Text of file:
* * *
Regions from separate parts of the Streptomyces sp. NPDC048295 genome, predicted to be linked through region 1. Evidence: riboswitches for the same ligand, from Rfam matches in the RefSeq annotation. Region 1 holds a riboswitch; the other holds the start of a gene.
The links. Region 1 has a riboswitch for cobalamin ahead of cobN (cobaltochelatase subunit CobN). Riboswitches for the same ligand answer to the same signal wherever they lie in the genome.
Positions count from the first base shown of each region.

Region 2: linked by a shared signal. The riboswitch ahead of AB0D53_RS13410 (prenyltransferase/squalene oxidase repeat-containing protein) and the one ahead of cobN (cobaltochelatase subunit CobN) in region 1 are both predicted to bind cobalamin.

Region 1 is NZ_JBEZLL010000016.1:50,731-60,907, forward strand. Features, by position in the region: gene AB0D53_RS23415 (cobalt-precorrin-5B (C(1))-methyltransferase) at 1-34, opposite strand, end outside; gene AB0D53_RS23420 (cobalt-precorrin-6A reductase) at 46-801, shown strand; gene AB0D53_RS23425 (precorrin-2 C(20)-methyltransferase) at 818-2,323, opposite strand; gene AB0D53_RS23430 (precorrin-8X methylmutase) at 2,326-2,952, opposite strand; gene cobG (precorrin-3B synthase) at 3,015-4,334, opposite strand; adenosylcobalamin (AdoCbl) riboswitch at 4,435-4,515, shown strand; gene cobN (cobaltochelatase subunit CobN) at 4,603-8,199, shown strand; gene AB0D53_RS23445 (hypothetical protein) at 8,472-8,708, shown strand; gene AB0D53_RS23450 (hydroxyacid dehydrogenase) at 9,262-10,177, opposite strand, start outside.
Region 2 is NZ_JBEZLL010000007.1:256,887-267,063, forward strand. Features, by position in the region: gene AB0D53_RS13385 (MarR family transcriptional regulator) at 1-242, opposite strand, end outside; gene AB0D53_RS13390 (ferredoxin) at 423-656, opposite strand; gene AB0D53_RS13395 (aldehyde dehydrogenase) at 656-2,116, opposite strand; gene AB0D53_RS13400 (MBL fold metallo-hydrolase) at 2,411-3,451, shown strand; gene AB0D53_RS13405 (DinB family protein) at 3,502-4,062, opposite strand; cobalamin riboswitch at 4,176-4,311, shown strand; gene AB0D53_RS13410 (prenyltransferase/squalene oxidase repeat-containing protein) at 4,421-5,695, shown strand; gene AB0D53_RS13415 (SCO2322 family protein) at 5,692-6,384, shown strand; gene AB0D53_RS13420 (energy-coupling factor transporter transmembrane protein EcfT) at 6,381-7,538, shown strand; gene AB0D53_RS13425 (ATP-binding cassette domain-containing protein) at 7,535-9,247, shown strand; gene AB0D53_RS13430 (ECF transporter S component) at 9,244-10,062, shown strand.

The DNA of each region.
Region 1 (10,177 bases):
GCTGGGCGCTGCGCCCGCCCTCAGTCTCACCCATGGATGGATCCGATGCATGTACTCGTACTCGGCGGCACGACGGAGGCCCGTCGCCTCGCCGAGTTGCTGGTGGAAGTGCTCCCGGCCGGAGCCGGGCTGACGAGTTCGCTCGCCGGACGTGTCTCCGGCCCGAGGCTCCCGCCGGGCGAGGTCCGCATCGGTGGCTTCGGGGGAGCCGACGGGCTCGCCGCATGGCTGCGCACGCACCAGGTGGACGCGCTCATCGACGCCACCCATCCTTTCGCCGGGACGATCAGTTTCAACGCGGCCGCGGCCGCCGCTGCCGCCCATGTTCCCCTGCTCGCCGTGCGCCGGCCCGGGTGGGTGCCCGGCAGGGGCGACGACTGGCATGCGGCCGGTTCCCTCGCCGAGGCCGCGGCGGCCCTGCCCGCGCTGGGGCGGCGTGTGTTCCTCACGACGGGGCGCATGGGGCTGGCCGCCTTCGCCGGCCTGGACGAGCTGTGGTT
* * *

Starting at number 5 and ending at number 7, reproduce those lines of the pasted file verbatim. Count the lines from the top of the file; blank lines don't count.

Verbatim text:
Region 1 is NZ_JBEZLL010000016.1:50,731-60,907, forward strand. Features, by position in the region: gene AB0D53_RS23415 (cobalt-precorrin-5B (C(1))-methyltransferase) at 1-34, opposite strand, end outside; gene AB0D53_RS23420 (cobalt-precorrin-6A reductase) at 46-801, shown strand; gene AB0D53_RS23425 (precorrin-2 C(20)-methyltransferase) at 818-2,323, opposite strand; gene AB0D53_RS23430 (precorrin-8X methylmutase) at 2,326-2,952, opposite strand; gene cobG (precorrin-3B synthase) at 3,015-4,334, opposite strand; adenosylcobalamin (AdoCbl) riboswitch at 4,435-4,515, shown strand; gene cobN (cobaltochelatase subunit CobN) at 4,603-8,199, shown strand; gene AB0D53_RS23445 (hypothetical protein) at 8,472-8,708, shown strand; gene AB0D53_RS23450 (hydroxyacid dehydrogenase) at 9,262-10,177, opposite strand, start outside.
Region 2 is NZ_JBEZLL010000007.1:256,887-267,063, forward strand. Features, by position in the region: gene AB0D53_RS13385 (MarR family transcriptional regulator) at 1-242, opposite strand, end outside; gene AB0D53_RS13390 (ferredoxin) at 423-656, opposite strand; gene AB0D53_RS13395 (aldehyde dehydrogenase) at 656-2,116, opposite strand; gene AB0D53_RS13400 (MBL fold metallo-hydrolase) at 2,411-3,451, shown strand; gene AB0D53_RS13405 (DinB family protein) at 3,502-4,062, opposite strand; cobalamin riboswitch at 4,176-4,311, shown strand; gene AB0D53_RS13410 (prenyltransferase/squalene oxidase repeat-containing protein) at 4,421-5,695, shown strand; gene AB0D53_RS13415 (SCO2322 family protein) at 5,692-6,384, shown strand; gene AB0D53_RS13420 (energy-coupling factor transporter transmembrane protein EcfT) at 6,381-7,538, shown strand; gene AB0D53_RS13425 (ATP-binding cassette domain-containing protein) at 7,535-9,247, shown strand; gene AB0D53_RS13430 (ECF transporter S component) at 9,244-10,062, shown strand.

The DNA of each region.